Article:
Wineskins Archive

February 7, 2014

What Makes Christian Spirituality Distinctive? (Jul-Aug 2003)

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Daryll Tippens
July – August, 2003

A few weeks ago I walked the streets of Pompeii, an ancient city that flourished in Jesus’ day, frozen in time by the ashes of Mt. Vesuvius. As I scanned the well-preserved baths, shops, houses, and theaters—and even the human remains permanently fixed in the positions they fell on that fateful day in A.D. 79—I couldn’t help thinking that Pompeii’s world is like my own, for at the center of that hedonistic culture one recognizes a longing for the sacred in its many temples dedicated to the gods, next-door to the markets and the brothel. In the midst of the carnal one always finds evidence of a natural “spirituality.” So it is today.

Whether ancient or postmodern, no matter how far they wander from the Creator, humans never lose the memory of their Maker. Even the most rebellious soul is just one step away from the path that leads back to the Father’s arms. And so Christians are ever hopeful, even in the darkness of modern-day Pompeiis. When the Apostle Paul walked the streets of Athens, Corinth, and Ephesus, he saw “extremely religious” people “groping” for God (Acts 17:22, 27). Similarly, as we see people adopting strange “spiritualities” today, we are not discouraged because, like Paul, we know these seekers are not far from home. All people are hard-wired for God. In its crudest form “spirituality” means little more than self-improvement. From a Christian point of view, what could be good about this ill-defined quest called spirituality?

“Spiritual” today does not signify that something is Christian or even religious. Today “spiritual” is more likely to mean something generic: self-aware, interconnected, or trusting in a higher power. “Spirituality” today refers to almost any kind of inner work, whether it’s cultivating a sense of mystery, attending to one’s emotional needs, or cultivating one’s authentic identity. In its crudest form “spirituality” means little more than self-improvement. From a Christian point of view, what could be good about this ill-defined quest called spirituality?

The current flowering of “spiritualities” raises some big questions for Christians. Shall we condemn the whole enterprise as false religion? What is the relationship, if any, between these popular spiritualities and Christian spirituality? Should we become suspicious of the growing interest in “Christian spirituality,” since it sometimes resembles the spiritualities found in the marketplace? Using Paul’s missionary approach in Acts 17 as our model, I suggest that, before we condemn, we look for common ground upon which to dialogue with our searching, sometimes confused neighbors.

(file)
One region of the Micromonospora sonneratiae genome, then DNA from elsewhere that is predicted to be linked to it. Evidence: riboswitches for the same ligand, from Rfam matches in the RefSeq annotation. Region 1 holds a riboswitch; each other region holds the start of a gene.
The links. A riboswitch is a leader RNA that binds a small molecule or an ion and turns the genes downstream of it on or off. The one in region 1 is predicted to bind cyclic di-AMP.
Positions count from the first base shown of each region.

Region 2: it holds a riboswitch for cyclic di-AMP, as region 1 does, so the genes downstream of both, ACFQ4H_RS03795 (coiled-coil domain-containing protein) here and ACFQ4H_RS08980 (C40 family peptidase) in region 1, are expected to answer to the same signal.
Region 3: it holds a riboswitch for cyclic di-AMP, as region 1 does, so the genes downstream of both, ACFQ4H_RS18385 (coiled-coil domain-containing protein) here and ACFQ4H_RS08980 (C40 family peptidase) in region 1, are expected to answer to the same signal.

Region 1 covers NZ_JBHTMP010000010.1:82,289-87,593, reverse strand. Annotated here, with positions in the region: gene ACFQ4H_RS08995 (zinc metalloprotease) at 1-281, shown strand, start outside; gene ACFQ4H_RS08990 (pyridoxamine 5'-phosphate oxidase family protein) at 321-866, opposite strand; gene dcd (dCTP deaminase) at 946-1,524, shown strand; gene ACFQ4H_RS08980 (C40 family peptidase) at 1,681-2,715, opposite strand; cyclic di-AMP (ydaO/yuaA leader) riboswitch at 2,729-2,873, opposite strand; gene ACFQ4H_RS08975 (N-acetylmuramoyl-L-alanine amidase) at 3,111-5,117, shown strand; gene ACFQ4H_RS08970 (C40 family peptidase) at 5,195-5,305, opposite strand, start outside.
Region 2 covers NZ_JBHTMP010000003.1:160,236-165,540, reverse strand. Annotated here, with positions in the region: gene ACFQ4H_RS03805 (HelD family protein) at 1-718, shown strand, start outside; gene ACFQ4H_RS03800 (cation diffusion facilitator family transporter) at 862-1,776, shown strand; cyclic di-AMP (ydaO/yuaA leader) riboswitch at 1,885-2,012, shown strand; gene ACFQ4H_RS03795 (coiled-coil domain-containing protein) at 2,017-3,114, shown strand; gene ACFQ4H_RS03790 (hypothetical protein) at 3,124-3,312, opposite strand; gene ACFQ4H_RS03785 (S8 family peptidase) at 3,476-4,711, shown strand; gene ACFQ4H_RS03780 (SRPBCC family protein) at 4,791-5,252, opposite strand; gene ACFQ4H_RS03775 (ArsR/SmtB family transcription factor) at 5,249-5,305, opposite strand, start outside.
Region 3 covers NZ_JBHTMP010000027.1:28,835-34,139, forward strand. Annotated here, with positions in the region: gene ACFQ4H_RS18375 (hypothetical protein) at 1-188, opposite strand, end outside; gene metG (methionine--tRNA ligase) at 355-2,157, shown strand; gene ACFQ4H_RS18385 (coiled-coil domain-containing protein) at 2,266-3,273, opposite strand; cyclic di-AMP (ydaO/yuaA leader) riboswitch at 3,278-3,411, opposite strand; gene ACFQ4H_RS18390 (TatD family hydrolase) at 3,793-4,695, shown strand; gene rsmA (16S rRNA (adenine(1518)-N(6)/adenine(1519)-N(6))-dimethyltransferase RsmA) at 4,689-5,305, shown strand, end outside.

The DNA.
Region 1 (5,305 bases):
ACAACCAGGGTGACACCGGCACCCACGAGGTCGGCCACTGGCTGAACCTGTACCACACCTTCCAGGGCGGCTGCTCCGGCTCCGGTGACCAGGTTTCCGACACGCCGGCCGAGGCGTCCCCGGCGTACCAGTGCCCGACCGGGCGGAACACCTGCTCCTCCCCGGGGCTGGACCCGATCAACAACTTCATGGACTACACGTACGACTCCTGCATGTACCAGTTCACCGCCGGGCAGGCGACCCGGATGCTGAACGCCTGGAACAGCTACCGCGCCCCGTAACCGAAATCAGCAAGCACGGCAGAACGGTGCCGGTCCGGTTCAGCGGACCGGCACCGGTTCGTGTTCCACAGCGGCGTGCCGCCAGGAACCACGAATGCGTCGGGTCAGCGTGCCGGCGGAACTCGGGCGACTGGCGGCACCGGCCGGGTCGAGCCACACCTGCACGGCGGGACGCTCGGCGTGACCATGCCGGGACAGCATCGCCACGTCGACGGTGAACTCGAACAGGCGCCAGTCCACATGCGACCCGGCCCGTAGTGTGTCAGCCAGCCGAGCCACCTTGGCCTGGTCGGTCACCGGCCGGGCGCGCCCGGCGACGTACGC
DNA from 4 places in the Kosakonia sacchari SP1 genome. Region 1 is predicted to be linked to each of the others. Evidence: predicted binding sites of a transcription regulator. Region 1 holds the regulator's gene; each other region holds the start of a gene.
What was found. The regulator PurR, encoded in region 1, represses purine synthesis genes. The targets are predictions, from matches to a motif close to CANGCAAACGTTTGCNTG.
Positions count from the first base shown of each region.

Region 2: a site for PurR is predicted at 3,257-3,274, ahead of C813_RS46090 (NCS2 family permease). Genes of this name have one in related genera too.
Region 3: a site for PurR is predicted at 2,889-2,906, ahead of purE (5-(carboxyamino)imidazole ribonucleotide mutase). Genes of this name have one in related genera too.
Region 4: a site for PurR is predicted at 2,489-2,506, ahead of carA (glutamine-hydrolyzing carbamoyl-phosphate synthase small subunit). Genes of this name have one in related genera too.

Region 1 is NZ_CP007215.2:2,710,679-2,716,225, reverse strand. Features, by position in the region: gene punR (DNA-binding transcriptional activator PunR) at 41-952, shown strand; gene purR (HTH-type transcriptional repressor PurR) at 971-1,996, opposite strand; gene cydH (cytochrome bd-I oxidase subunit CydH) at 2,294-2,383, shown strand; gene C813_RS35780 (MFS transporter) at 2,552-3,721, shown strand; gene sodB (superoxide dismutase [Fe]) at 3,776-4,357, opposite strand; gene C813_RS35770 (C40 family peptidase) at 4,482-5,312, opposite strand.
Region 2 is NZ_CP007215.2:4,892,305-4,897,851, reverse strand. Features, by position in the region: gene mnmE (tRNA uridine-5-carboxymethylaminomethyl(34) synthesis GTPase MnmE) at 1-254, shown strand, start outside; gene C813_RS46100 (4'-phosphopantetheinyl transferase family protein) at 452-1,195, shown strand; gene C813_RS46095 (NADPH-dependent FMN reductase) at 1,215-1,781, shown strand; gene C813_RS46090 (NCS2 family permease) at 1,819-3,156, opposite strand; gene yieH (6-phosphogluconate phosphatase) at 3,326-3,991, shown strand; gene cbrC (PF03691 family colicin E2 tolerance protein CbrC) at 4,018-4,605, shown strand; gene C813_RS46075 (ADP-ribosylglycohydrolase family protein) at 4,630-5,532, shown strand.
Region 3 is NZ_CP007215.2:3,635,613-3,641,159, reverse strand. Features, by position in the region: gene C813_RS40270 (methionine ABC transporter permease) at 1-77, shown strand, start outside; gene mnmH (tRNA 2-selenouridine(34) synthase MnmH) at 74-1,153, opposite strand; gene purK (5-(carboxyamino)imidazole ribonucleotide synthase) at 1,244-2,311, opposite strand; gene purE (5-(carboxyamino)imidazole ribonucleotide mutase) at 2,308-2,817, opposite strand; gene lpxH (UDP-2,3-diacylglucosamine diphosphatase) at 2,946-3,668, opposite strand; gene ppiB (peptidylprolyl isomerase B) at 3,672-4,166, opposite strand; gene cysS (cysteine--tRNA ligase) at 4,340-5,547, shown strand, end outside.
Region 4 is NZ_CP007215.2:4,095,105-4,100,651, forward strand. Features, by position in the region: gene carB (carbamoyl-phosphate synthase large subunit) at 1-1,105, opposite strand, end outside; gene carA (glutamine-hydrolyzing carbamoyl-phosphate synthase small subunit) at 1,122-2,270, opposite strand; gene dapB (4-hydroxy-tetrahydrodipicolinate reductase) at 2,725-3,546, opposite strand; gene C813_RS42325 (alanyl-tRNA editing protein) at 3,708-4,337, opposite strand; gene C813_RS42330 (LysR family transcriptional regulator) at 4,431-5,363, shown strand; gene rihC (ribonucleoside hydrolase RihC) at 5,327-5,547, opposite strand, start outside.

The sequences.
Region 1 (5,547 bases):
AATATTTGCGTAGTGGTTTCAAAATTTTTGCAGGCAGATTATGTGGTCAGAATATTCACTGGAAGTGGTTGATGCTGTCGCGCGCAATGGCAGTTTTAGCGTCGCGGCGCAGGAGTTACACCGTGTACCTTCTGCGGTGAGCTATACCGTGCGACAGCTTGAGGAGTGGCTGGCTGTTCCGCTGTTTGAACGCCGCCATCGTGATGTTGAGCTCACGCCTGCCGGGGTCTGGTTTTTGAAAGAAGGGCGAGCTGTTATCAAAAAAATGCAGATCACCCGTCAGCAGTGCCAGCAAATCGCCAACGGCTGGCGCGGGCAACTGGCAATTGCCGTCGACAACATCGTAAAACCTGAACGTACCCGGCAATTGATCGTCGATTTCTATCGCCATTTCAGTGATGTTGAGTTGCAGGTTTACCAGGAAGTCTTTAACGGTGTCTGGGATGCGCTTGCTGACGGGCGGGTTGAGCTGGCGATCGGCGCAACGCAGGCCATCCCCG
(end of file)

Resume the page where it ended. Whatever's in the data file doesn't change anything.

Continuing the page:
There is some good news in the current turn to spirituality, first, because it signals a growing disenchantment with materialism. If Paul were a missionary in North America today, surely he would recognize the current situation as evidence of humanity’s innate spiritual hunger. While they are still far from home, these seekers are reaching out for a deity unknown to them (Acts 17:27). God’s truth shines in all that’s fair, even among the lost: “light is found in all that is good and right and true” (Eph. 5:8-9). Furthermore, the new spiritualities honor the possibility of the sacred. It is increasingly common, even among intellectuals, to critique the limitations of Enlightenment rationality. The African-American feminist bell hooks observes: “The spiritual awakening that is slowly taking place counterculturally will become more of a daily norm as we all willingly break mainstream cultural taboos that silence or erase our passion for spiritual practice.” Intellectuals like hooks now freely admit that there are spiritual ways of knowing. This epistemological shift is momentous and historic, for it invites dialogue with non-believers about the God of Scripture and the “legitimacy” of Christian experience. The new spiritualities do not automatically lead to baptismal waters, of course; but the new consciousness opens the door to conversation, the necessary prelude to conversion. At this hinge moment of history, Christians must be ready to introduce seekers to the superior spirituality offered by Christ. Furthermore, Christians must be able to assert the unique elements of Christian spirituality which distinguish it from the popular spiritualities of the day. Briefly, let me mention a few of these distinctives.

1. Christian spirituality entails a specific way of life. Popular spirituality often rejects ethical agendas, but a mature spirituality is necessarily ethical. It involves a particular way of life, rooted in Scripture and in the proven traditions of historic Christian practice. It includes, but is not limited to, what we commonly call “the spiritual disciplines”: prayer, worship, Scripture reading, meditation, caring for the sick, fasting, “Sabbath” rest, etc. Pre-eminently, it is walking as Jesus walked, becoming more like him, degree by degree (2 Cor. 3:17-18; 1 John 2:3-6). The aim is simple and breathtaking: “as he is, so are we in this world” (1 John 4:17).